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CHAPTER XVI.


The Objective and Subjective in Religion.


1.— It is sometimes thought that the Objective or outward in religion, and the Subjective or inward, are not only antagonistical, but are mutually exclusive and destructive of each other. This I suppose to be a mistake. They are neither destructive of each other, nor are they necessarily antagonistical; but on the contrary, are essentially harmonious, although it may sometimes be true, in consequence of diversity of relations, that they are antagonistical in appearance.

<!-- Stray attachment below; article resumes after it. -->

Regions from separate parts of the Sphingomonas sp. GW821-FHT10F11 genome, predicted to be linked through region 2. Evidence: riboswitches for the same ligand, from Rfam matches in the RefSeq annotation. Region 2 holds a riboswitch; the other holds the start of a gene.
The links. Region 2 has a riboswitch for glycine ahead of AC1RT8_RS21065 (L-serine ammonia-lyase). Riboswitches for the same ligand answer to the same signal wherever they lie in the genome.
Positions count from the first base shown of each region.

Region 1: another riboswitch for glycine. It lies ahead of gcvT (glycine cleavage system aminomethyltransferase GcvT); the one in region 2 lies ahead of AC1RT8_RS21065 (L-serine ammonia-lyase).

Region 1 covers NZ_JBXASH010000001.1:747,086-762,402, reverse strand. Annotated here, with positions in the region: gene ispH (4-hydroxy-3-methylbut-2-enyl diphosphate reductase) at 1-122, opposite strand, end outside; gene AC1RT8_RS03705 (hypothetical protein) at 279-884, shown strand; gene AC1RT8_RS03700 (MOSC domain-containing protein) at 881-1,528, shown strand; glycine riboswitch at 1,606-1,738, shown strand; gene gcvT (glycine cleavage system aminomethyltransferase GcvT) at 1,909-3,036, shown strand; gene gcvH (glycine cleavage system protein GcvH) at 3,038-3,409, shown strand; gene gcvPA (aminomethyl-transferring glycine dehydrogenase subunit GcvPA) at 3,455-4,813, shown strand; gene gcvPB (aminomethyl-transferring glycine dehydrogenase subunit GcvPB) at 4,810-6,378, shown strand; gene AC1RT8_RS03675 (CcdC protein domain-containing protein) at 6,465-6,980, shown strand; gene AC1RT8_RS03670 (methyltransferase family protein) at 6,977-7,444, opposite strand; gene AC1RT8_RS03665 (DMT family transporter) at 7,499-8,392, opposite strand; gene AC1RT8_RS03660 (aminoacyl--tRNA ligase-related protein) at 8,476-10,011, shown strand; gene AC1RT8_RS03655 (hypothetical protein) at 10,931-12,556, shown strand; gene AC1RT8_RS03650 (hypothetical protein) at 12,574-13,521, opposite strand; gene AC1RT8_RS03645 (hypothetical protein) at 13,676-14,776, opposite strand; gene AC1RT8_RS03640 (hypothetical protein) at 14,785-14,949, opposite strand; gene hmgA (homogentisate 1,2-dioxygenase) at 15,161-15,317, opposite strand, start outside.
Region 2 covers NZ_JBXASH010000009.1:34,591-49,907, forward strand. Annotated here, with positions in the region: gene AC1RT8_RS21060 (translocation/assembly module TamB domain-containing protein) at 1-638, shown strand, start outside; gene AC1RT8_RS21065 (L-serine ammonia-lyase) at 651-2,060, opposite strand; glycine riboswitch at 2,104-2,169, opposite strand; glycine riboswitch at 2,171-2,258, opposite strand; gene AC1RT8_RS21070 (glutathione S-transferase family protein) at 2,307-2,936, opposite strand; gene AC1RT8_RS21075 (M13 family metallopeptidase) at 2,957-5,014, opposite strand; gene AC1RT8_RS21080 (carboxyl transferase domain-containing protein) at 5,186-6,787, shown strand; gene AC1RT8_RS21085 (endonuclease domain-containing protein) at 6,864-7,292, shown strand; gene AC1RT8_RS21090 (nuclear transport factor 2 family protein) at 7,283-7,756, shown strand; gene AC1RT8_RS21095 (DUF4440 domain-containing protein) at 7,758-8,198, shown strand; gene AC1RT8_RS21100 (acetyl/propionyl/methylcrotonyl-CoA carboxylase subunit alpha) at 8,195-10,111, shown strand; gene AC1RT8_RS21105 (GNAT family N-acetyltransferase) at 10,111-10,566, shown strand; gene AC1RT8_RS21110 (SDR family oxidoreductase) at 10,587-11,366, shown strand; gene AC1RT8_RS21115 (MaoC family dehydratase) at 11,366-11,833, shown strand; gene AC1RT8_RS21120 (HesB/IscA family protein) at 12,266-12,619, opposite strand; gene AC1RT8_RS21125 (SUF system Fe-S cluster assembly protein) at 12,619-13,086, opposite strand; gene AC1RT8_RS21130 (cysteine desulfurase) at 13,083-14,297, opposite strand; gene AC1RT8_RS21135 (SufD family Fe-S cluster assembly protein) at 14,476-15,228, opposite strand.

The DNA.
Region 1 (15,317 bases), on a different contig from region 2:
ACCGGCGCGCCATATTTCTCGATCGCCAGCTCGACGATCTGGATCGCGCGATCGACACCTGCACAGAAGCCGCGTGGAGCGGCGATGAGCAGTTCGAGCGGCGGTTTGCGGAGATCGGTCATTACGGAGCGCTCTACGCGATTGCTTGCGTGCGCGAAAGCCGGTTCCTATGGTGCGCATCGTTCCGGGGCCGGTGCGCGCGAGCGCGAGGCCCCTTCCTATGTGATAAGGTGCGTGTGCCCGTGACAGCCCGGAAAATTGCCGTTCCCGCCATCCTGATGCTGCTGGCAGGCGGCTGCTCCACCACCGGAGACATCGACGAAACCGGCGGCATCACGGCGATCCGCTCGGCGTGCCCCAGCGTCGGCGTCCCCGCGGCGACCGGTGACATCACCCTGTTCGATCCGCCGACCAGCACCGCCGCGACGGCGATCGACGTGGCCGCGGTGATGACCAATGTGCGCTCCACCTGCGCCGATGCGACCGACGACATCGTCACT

The question of the Objective and the Subjective in religion, is prominently and, specifically the question, stated in simpler terms, is God without us or within us? Our answer is, that God is every where; but not in the same sense, nor with the same efficacy, nor with the same results. And these differences depend not merely upon the facts of the divine nature, but partly upon other related facts, incidents and experiences. Accordingly it may be said as a truth, that irreligion necessitates objectivity; because, from the very fact of being what it is, it closes the heart and excludes the divine entrance. The irreligious or Adamic man, or man under the influence of inordinate self-hood, and with the spiritual eye almost closed with the Adamic incrustations, can see only the objective or outward God. But under the more favorable influences of Christianity and with a wider and truer vision for which he ought to be grateful, he sees Him under a human form, elevated to the position of a throne and swaying a sceptre. But He sits there nevertheless, whatever the degree of his elevation or glory, as an objective or outward God. But God as thus presented, is not to be regarded as wanting in reality; nor as a reality not accordant with the facts of a sound philosophy. The true God is universal; but the Adamic eye, or the eye which sees only from the stand-point of its own personal interests, can see God only under the law of its own perceptivity; and locates Him and circumscribes Him with the limitations, which are reflected from its own nature. And thus it is that the sinner sees God outwardly, because the fact of sinfulness is a decree of banishment, and it is a logical sequence of such a sight, that he not only sees, but fears and trembles.